May 23rd, 2011
Episode 60 of 571 episodes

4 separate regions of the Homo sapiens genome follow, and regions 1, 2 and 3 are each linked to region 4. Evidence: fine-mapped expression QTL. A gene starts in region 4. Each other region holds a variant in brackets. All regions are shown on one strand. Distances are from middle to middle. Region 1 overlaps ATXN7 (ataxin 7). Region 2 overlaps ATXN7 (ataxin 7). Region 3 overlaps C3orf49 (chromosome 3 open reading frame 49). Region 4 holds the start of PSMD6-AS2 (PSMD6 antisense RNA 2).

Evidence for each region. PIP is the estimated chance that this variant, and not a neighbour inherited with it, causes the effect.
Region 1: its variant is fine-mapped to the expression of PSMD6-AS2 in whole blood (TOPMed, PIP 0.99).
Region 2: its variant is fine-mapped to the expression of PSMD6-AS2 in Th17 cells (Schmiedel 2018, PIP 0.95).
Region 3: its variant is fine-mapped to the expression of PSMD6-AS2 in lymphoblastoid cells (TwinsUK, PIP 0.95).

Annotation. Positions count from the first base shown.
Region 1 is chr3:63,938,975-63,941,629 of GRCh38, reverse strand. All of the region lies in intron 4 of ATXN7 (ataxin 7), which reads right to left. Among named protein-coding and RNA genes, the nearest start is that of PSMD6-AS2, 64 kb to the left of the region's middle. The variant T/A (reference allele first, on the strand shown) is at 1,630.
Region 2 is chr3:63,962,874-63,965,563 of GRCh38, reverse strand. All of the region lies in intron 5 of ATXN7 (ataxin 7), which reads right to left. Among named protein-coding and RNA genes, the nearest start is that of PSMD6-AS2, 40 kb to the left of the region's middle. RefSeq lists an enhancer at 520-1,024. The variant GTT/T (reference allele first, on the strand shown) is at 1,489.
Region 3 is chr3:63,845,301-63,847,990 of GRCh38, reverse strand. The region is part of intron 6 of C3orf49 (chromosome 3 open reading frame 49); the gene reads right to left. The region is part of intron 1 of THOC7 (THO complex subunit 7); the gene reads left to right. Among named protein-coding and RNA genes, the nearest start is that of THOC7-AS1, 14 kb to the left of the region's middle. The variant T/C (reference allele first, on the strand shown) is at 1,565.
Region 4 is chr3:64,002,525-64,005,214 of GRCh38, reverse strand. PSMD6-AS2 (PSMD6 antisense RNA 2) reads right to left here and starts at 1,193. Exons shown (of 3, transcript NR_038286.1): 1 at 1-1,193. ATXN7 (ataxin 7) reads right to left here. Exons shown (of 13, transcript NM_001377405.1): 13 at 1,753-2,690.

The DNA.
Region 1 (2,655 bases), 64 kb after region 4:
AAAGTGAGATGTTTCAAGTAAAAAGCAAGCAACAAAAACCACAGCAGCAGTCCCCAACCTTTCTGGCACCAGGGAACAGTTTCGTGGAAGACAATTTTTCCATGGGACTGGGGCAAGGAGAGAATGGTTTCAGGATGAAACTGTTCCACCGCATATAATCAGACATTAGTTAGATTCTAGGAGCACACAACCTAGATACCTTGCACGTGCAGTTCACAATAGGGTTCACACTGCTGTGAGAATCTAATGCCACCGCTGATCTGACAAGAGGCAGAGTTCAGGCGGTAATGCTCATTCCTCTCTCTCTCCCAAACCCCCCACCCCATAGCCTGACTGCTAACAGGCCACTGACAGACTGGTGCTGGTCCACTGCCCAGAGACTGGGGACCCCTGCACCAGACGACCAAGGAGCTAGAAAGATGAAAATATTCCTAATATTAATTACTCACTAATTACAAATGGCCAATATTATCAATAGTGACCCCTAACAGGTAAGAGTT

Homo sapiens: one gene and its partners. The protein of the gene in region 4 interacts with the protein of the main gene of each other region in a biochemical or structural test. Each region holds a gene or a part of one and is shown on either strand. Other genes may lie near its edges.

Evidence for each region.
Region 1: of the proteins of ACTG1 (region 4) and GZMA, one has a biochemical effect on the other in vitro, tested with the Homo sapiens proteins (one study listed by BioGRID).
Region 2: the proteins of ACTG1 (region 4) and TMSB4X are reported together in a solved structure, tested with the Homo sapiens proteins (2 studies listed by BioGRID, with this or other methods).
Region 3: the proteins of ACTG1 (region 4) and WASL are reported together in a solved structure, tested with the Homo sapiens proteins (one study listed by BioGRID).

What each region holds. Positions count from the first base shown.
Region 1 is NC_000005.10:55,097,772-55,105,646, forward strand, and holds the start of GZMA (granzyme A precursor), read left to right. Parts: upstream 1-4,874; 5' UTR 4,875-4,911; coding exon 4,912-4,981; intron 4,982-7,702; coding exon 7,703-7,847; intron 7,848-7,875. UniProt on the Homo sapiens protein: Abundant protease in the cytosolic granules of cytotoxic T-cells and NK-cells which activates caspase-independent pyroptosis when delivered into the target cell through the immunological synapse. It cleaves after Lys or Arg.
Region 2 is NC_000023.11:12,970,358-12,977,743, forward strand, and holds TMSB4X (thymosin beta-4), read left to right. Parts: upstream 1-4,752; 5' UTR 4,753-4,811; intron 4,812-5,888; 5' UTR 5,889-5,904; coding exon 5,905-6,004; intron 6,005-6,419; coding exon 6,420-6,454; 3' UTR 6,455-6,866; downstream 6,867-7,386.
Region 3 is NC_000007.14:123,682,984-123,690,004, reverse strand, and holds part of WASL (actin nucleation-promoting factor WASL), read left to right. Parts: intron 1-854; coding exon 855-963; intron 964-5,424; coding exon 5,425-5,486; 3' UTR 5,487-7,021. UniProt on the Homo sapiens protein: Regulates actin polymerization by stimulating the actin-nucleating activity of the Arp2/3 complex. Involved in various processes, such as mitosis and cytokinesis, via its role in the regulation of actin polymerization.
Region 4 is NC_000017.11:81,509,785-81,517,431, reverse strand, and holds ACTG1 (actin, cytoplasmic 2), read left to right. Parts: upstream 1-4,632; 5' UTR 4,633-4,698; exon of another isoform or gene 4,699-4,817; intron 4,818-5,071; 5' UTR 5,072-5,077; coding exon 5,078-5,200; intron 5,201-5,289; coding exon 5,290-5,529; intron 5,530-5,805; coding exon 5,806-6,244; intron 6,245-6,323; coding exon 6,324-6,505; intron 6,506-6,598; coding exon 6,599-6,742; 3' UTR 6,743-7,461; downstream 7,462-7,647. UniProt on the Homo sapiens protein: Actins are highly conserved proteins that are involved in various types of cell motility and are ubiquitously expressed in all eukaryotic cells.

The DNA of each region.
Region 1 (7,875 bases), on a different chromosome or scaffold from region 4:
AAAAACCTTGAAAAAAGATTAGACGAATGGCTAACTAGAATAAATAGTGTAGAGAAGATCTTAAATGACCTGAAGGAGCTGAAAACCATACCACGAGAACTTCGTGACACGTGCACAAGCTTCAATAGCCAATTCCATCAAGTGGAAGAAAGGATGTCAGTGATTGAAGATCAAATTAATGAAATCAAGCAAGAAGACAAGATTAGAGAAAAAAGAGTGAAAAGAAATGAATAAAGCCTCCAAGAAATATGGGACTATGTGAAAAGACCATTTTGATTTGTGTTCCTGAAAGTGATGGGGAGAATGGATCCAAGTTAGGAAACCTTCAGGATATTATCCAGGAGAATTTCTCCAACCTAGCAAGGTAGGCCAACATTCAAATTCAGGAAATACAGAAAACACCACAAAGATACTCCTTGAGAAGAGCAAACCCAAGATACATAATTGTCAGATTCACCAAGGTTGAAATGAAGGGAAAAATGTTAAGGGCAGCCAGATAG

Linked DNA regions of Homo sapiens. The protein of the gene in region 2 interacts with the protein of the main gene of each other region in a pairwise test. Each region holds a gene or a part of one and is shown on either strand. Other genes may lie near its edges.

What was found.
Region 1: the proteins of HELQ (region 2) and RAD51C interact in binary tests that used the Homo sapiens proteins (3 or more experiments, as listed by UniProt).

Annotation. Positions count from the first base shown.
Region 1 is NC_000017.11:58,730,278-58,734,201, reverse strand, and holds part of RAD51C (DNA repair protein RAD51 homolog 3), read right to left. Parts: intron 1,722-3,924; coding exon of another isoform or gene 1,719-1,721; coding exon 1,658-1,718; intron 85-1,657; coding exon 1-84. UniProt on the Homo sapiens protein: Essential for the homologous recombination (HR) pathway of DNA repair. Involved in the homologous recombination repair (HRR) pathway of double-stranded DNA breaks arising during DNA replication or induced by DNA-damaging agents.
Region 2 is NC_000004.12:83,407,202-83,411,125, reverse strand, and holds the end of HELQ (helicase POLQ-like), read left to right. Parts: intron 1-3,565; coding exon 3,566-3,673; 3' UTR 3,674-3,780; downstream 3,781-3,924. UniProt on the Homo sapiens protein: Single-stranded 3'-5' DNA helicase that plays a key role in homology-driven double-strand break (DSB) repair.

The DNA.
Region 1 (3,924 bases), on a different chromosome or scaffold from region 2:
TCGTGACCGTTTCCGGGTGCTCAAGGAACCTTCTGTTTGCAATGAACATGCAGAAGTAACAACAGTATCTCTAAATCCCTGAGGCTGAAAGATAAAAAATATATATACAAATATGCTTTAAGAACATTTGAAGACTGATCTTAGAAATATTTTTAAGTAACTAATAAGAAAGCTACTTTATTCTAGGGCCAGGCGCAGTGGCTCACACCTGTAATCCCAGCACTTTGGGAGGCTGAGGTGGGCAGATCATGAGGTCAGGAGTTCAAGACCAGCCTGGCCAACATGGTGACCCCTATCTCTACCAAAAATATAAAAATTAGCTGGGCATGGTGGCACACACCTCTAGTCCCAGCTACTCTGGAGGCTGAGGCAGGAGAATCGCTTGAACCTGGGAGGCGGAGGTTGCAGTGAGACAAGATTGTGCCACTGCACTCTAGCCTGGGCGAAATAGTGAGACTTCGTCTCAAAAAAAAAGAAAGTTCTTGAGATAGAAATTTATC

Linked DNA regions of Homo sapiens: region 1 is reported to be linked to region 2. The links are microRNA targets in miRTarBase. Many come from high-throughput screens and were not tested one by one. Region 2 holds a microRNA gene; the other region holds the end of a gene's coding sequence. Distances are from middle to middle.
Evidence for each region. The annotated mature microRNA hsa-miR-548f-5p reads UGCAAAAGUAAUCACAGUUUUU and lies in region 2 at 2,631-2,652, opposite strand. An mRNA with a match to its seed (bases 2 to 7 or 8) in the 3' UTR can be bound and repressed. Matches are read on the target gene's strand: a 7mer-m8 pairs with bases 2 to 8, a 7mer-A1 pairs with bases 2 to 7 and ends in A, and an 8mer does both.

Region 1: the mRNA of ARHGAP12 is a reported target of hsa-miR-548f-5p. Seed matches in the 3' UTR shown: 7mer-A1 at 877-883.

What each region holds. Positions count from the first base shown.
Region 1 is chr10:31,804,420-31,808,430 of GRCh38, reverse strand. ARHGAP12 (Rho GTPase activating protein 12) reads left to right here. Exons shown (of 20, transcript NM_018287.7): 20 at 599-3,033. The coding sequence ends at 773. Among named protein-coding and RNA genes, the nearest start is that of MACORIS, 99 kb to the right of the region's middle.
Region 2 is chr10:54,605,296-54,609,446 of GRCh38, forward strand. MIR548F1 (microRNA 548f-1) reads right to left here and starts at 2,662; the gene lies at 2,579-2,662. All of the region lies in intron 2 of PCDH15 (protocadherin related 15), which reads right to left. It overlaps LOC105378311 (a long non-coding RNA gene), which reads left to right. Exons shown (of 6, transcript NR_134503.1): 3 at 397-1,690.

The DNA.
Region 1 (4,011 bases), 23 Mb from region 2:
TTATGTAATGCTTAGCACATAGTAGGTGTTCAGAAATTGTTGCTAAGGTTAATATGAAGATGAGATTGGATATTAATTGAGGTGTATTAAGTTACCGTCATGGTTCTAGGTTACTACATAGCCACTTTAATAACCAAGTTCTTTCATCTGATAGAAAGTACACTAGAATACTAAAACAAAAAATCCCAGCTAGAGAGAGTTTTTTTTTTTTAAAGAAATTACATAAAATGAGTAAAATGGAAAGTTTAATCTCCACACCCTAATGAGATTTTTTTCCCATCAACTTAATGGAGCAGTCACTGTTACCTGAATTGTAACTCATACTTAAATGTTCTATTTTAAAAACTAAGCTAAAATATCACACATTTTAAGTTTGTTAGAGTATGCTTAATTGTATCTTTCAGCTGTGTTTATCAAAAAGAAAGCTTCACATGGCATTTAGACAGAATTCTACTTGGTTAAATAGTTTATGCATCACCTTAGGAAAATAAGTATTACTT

Dengue fever is carried in the tropics all around the world by the mosquito Aedis aegypti. The disease passes from person to person via these mosquitoes. Dengue doesn’t exist in forests and fields, only where people live, so it’s particularly prevalent in towns. Dengue is endemic in Brazil. The only weapon against it is chemical spray. But it’s hard to catch the mozzies as they lurk in the tiniest pool of water. Also, once you get infected with Dengue (symptoms ranging from mild-flu-like to bedridden ‘breakbone fever’) all subsequent infections just get worse. It’s why the Brazilians are desperate to find a new way of stopping Dengue – for which there is no vaccine. That’s the reason Brazil is the first country in the world to run a GM mosquito public health programme. They already have facilities for producing vast numbers of sterile mosquitoes – though they produce them via irradiation. Last summer we reported on caged outdoor trials in Mexico of mosquitoes genetically modified to fight Dengue. In Brazil in February this year, UK company Oxitec, in collaboration with the University of Sao Paolo and a company called Moscamed in Brazil, started doing test releases in the city of Juazeiro, in Bahia province of N E Brazil. (Juazeiro is close to Brazil’s major tropical fruit exporting city of Petrolina). The test was to see whether the GM mozzies would survive and do their job in the wild, which they seemed to.